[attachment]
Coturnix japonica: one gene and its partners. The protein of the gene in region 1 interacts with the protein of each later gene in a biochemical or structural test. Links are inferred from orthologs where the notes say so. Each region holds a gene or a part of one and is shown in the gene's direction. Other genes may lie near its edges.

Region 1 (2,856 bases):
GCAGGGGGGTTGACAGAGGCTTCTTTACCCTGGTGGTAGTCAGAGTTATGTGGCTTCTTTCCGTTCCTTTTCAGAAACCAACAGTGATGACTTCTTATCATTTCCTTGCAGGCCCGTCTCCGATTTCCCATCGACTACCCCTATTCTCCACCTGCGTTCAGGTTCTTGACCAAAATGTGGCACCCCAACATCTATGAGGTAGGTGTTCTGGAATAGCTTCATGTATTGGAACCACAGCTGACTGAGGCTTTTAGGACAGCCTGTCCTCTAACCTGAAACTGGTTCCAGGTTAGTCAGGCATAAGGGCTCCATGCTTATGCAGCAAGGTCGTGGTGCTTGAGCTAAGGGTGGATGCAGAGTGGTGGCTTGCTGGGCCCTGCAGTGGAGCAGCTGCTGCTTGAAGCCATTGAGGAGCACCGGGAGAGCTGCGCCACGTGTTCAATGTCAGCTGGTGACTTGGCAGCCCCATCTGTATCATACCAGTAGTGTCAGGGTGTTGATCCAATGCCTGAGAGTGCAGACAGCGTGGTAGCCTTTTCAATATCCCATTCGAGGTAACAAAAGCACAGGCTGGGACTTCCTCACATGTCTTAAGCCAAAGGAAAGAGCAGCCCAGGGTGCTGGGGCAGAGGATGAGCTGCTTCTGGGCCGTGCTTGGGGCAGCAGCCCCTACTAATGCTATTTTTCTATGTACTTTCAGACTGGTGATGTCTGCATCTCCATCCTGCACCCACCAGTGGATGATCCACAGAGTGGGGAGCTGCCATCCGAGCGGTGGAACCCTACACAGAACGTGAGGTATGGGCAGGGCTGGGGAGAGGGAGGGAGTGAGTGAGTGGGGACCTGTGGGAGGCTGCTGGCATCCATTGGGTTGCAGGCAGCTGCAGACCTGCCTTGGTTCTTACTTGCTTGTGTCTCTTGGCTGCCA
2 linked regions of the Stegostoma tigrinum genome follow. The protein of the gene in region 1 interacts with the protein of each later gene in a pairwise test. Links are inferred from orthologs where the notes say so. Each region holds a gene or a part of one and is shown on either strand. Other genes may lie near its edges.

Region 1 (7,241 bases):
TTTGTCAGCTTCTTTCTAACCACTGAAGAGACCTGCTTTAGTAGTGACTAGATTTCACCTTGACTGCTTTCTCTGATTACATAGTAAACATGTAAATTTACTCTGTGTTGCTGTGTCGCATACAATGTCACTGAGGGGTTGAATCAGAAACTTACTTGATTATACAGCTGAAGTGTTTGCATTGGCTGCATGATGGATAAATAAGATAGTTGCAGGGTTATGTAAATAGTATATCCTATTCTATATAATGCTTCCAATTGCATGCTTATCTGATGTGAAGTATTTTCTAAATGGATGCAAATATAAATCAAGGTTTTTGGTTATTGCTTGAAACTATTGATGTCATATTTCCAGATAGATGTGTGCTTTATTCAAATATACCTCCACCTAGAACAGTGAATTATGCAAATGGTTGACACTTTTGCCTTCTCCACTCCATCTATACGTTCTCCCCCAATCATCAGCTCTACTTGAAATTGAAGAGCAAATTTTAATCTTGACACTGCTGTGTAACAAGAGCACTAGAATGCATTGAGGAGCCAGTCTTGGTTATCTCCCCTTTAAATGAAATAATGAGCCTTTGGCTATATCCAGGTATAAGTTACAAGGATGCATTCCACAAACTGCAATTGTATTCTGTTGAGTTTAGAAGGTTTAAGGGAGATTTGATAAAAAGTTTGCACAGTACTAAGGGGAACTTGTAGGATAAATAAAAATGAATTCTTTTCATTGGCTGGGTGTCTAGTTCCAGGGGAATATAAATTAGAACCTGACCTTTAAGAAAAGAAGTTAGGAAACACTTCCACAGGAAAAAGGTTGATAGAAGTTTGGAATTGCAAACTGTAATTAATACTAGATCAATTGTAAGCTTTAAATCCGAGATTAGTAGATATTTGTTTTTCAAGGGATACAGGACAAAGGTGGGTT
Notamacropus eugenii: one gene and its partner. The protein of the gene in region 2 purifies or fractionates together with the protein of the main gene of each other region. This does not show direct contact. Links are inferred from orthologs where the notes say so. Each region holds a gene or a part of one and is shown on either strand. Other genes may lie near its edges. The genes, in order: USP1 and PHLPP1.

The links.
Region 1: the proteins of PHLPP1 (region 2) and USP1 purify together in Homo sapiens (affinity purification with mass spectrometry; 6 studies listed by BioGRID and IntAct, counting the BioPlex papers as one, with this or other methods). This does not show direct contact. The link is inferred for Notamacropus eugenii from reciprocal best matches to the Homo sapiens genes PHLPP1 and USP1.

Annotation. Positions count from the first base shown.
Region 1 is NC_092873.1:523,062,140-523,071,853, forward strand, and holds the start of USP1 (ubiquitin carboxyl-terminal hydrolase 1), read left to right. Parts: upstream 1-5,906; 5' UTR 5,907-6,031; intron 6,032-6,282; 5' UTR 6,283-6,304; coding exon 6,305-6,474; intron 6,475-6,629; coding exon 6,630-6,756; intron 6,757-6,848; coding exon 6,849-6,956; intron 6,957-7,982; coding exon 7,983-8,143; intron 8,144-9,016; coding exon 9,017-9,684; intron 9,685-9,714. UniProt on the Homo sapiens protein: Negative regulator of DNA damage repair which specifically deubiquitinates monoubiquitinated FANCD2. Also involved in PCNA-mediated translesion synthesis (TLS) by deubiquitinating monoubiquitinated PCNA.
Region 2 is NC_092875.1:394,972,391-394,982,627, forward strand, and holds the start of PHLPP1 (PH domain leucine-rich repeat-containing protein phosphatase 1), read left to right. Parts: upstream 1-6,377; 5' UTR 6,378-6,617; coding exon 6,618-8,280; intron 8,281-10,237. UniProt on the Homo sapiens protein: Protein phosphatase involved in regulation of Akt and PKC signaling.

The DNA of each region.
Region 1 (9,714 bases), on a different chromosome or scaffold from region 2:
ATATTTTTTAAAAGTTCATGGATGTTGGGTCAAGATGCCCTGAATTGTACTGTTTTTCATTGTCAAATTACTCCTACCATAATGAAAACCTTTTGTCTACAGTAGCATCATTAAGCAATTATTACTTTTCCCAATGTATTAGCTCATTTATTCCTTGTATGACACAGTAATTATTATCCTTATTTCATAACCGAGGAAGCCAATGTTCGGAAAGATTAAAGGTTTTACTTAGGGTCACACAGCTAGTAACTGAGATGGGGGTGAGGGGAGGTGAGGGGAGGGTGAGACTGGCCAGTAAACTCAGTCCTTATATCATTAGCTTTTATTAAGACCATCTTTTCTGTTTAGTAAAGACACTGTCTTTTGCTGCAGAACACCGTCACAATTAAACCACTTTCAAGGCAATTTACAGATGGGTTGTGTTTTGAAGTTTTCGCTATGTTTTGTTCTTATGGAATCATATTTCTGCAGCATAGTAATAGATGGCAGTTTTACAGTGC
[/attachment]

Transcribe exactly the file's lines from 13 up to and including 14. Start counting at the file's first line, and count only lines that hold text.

The DNA of each region.
Region 1 (9,714 bases), on a different chromosome or scaffold from region 2: